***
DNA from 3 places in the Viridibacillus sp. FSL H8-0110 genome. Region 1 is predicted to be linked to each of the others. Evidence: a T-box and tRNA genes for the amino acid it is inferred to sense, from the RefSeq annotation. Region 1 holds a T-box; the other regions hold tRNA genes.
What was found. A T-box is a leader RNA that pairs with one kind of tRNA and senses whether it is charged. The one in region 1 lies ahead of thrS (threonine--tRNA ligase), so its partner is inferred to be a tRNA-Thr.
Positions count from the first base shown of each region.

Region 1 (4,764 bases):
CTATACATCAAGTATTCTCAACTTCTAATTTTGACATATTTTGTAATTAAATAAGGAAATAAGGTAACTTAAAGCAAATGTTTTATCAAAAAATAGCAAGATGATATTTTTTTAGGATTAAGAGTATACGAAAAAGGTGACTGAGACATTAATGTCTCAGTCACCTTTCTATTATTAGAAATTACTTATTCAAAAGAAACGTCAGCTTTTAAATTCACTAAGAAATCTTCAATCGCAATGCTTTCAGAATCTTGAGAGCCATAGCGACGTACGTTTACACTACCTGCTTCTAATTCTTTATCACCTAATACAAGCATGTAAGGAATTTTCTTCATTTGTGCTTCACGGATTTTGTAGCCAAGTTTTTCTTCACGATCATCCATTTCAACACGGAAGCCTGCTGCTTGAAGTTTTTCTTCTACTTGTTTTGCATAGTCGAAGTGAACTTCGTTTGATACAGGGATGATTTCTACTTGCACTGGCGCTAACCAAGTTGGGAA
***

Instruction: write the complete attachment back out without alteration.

DNA from 3 places in the Viridibacillus sp. FSL H8-0110 genome. Region 1 is predicted to be linked to each of the others. Evidence: a T-box and tRNA genes for the amino acid it is inferred to sense, from the RefSeq annotation. Region 1 holds a T-box; the other regions hold tRNA genes.
What was found. A T-box is a leader RNA that pairs with one kind of tRNA and senses whether it is charged. The one in region 1 lies ahead of thrS (threonine--tRNA ligase), so its partner is inferred to be a tRNA-Thr.
Positions count from the first base shown of each region.

Region 1 (4,764 bases):
CTATACATCAAGTATTCTCAACTTCTAATTTTGACATATTTTGTAATTAAATAAGGAAATAAGGTAACTTAAAGCAAATGTTTTATCAAAAAATAGCAAGATGATATTTTTTTAGGATTAAGAGTATACGAAAAAGGTGACTGAGACATTAATGTCTCAGTCACCTTTCTATTATTAGAAATTACTTATTCAAAAGAAACGTCAGCTTTTAAATTCACTAAGAAATCTTCAATCGCAATGCTTTCAGAATCTTGAGAGCCATAGCGACGTACGTTTACACTACCTGCTTCTAATTCTTTATCACCTAATACAAGCATGTAAGGAATTTTCTTCATTTGTGCTTCACGGATTTTGTAGCCAAGTTTTTCTTCACGATCATCCATTTCAACACGGAAGCCTGCTGCTTGAAGTTTTTCTTCTACTTGTTTTGCATAGTCGAAGTGAACTTCGTTTGATACAGGGATGATTTCTACTTGCACTGGCGCTAACCAAGTTGGGAA